Want to thrive past the pandemic? Act big, bold and fast, say researchers. Slow or incremental change isn’t your friend at the moment, writes McKinsey.
Innovating in a Pandemic
During a recent virtual discussion, McKinsey interviewed a handful of medtech leaders on innovating in the current landscape. Participants included Benoit Clinchamps (president, MicroPort CRM); Anton Kittelberger (CEO, mySugr); Florian Nickels-Teske (director, Helios Health Institute); and Harmut Schaper (CEO and general manager, Security & Safety Things). Joining the discussion were Ralph Dreischmeier and Chris Llewellyn, senior partners at McKinsey.
We’ve captured key themes below. (You can catch the full exchange here.)
Embrace collaboration as an accelerator
“Speed has taken on a completely different dimension,” says Dreischmeier: “Two years of digital transformation is now happening in two months.”
One way to accelerate transformation amid a pandemic is to embrace collaboration.
“We’re trying to convince [medical device manufacturers] that it’s better to work together, because none of them has the necessary scale for fast [product] innovation,” says Schaper, who recently founded an association where competitors can talk to each other.
In an earlier post on finding the right partner, we covered a few benefits of joining forces with someone who’s been down the road you want to travel, including: refining ideas, strengthening your value proposition, countering blind spots, reducing risks and uncovering opportunities that would’ve remained hidden otherwise — to mention a few.
Look at what’s working in other industries
If something has worked in another industry, it’s worth taking a look to see if it could work in yours, says Schaper. While you’re at it, “the best thing you can do is turn something that used to be a strength of your competitor into a weakness, like having them cling to this fully integrated stack and experiencing increasing difficulties,” he adds.
Llewellyn agrees: This is one reason why it’s so important to have a diverse team charting the path forward, he says.
Two angles to consider
Clinchamps offers two approaches to building new offerings or business models: (1) the customer-supplier relationship, and (2) technology innovation.
“We develop complex life-sustaining devices and traditionally offered an intensive service to physicians and hospitals to help them implant these devices. But we are trying to change this model,” he explains: “So we’re introducing deeper training for physicians and cardiologists to better understand the products and make it easier for them to implant these devices. Transferring this type of service to hospitals and other parties allows us to do things with fewer people than our competition.”
On the tech innovation front, Clinchamps’ firm is investing big in remote monitoring. “We must avoid overcrowding in hospitals and waiting rooms, as well as unnecessary trips to the doctor. So remote monitoring is far more important than it was before.”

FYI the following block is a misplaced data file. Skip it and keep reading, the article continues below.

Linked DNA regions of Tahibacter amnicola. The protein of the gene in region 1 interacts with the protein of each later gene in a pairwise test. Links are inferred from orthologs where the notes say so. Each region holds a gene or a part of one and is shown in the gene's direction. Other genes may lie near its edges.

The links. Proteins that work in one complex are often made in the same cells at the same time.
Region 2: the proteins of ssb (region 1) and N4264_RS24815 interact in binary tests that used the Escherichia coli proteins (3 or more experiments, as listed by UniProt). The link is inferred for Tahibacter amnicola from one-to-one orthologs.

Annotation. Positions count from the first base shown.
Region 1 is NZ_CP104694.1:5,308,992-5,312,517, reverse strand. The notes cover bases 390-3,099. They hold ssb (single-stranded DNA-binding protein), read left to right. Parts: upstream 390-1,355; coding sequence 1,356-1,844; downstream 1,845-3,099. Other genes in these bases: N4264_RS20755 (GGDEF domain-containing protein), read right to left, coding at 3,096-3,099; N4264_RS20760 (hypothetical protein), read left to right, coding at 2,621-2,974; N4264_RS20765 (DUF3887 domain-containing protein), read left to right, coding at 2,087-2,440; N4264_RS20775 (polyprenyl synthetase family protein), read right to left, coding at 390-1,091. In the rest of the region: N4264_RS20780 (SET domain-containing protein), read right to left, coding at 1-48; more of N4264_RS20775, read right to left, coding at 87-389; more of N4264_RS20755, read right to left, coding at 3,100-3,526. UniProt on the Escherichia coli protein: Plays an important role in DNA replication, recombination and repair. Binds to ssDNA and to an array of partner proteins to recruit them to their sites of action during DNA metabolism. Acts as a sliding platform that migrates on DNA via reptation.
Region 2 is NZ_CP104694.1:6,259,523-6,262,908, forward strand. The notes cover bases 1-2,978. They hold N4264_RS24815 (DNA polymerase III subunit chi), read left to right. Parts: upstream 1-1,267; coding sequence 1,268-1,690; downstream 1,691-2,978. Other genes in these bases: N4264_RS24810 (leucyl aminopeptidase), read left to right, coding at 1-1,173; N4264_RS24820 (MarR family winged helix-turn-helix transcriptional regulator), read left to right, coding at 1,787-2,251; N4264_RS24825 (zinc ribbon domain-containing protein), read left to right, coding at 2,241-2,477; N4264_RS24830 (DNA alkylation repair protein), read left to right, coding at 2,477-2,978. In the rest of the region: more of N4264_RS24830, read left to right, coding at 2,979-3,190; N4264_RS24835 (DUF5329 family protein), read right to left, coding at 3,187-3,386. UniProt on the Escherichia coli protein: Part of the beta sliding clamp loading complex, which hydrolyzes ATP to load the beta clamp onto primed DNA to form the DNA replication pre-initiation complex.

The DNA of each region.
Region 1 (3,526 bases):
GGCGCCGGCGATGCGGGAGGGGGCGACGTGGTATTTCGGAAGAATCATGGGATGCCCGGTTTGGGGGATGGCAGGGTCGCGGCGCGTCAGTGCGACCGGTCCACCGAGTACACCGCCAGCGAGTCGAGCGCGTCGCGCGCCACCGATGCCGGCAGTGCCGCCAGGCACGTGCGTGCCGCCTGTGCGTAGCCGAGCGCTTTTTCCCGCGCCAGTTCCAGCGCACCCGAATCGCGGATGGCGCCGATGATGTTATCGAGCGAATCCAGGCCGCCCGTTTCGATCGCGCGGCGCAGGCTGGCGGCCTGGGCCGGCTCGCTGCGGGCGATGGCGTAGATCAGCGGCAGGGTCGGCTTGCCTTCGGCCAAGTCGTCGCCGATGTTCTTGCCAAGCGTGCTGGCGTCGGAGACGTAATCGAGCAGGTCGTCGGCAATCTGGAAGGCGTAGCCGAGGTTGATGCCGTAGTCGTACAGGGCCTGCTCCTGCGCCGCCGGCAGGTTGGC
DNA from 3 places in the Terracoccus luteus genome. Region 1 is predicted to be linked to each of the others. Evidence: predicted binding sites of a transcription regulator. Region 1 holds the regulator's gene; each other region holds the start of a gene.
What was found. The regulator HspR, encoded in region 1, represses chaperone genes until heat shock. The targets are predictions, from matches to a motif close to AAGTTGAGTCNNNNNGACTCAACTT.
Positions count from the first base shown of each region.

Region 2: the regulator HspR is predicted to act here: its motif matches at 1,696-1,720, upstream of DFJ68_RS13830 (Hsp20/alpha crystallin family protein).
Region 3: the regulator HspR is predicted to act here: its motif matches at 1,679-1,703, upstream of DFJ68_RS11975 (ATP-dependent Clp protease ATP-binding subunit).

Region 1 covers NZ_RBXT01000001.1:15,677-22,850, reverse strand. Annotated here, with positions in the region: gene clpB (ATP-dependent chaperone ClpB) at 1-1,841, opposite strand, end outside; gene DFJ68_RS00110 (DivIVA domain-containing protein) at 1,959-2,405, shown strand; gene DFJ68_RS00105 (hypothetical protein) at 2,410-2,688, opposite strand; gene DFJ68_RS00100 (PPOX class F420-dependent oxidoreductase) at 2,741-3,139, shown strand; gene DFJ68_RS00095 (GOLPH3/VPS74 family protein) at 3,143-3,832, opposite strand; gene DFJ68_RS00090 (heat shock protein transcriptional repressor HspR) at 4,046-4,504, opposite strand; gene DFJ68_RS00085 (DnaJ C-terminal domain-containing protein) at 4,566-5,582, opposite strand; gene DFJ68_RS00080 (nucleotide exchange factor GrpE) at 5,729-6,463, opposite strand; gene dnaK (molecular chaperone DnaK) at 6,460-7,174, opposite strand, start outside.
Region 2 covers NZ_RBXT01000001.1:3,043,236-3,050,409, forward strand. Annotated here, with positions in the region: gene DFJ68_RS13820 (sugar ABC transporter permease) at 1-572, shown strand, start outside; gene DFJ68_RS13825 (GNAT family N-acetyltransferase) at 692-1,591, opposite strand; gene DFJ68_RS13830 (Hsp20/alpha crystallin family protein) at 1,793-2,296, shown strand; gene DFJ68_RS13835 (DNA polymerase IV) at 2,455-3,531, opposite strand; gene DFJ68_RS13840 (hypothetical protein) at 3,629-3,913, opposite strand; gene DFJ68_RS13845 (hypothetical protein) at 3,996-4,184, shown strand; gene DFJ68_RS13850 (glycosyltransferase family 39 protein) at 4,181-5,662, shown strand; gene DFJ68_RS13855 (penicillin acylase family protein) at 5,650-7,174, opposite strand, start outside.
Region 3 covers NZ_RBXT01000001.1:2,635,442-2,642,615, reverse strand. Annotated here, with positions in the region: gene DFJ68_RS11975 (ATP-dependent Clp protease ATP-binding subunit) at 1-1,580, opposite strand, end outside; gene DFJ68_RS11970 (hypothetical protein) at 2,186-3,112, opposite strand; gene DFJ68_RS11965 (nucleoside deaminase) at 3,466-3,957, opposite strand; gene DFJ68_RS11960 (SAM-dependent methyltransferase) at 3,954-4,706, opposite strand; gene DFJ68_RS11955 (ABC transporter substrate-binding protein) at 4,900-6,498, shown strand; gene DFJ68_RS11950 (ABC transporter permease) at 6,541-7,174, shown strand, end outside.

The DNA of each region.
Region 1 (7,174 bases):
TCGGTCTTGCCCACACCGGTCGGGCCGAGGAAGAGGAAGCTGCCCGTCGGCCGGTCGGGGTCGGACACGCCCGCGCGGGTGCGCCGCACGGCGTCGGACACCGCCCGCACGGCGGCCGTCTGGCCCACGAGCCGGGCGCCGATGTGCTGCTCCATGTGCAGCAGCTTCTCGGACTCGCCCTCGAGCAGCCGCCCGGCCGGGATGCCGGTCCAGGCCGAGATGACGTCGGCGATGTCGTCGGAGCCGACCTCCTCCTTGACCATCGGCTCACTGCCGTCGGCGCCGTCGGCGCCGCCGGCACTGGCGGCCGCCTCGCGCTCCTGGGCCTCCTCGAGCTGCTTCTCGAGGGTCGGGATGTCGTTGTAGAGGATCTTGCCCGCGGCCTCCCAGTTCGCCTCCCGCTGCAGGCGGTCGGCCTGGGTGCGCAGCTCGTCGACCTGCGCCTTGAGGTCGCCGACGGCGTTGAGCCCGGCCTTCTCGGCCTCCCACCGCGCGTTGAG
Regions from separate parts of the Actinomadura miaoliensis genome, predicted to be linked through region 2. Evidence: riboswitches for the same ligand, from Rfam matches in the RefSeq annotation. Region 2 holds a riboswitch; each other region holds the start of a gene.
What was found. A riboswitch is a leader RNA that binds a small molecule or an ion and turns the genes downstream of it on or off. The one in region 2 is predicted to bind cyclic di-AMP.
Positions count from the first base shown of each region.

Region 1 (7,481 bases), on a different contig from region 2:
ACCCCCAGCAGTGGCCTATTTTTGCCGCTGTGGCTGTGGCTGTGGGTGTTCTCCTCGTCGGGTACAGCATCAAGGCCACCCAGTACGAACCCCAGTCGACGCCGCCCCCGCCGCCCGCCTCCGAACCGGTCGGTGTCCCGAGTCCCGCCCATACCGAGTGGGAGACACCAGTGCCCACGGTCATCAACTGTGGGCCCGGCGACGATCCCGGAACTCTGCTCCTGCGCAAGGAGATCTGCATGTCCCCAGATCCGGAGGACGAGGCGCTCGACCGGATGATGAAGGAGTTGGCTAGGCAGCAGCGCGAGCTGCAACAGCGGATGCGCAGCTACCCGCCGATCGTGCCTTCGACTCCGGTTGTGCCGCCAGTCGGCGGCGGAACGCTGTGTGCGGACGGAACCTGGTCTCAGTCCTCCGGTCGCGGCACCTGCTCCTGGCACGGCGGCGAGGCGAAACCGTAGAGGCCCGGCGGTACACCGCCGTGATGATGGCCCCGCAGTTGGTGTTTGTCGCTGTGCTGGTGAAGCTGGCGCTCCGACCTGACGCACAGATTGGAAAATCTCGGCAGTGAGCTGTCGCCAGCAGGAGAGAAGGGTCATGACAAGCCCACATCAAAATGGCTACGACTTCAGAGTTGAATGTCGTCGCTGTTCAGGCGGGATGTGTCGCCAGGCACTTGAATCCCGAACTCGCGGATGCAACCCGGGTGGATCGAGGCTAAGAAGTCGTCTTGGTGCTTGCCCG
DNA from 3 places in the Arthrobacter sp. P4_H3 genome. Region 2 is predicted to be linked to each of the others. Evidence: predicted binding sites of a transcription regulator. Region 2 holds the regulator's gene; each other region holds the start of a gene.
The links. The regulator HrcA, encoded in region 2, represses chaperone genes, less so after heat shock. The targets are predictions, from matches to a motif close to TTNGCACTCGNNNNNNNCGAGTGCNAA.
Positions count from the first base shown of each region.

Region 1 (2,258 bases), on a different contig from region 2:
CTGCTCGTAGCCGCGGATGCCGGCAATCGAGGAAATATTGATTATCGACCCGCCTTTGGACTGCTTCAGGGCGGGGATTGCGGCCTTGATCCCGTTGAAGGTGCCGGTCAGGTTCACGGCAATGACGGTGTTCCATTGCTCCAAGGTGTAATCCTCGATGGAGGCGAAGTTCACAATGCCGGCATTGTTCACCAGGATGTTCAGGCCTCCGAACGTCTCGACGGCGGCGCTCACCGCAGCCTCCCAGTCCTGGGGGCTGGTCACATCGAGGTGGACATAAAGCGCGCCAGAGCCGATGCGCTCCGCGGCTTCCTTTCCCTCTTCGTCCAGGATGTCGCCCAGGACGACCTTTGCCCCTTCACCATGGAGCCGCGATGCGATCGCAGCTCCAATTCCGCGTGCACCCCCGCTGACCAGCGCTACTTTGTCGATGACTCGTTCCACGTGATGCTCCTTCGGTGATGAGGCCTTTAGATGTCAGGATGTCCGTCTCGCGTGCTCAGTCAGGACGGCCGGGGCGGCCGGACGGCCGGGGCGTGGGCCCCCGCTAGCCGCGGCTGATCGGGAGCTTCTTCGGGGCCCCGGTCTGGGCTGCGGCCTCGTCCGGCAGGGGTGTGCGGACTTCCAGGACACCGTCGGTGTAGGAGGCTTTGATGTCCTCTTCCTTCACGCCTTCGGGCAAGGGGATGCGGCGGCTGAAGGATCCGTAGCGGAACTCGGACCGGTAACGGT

In any case, he recommends staying close to customers to recognize their needs — a vital ingredient we also advocate in your product ideation process.
Beware of perfectionism
The pursuit of perfection is kryptonite to innovation, especially amid a pandemic.
“If you have this perfect company where everything is planned down to every minute and every portfolio position, you’re not leaving people space to breathe,” says Schaper. For creativity and new discoveries to flourish, people need resources to try things out and they also need to know they won’t be punished for trying something reasonable that fails, he says.
Schaper is not alone in voicing this warning. According to the Harvard Business Review, an undue fixation on launching the perfect product brings costly side effects, including increased costs, longer time to launch, greater potential for risks and FDA scrutiny, psychological turmoil, and more. (More on that here.)
Failure to move now will cost you later
Medtech leaders should be mindful that this is a unique moment in time and the world will be a very different place coming out of this crisis, says Llewellyn.
“There’s quite a big risk for many players to get left behind, but my sense is that those that act quickly and with conviction will put clear water between them and competitors,” he says. Key to this will be “not being afraid to get it wrong an asking for forgiveness rather than permission.”
In our own experience at Genesis Plastics Welding, as soon as COVID-19 hit, we shifted resources to hyperbaric oxygen hoods to help patients recover from respiratory distress and avoid risks associated with other devices. We also helped manufacturers boost production speed and savings with custom bioprocessing bags. The point is reacting quickly to market changes, anticipating what’s ahead, and wasting no time to act.
The current operating environment, as chaotic as it is, is no excuse for inaction. Quite the opposite, Llewellyn concludes: “I fear those that don’t seize the moment won’t just be left treading water but will be left looking at up the new Goliaths in the industry, saying, ‘How did we miss our opportunity?’”
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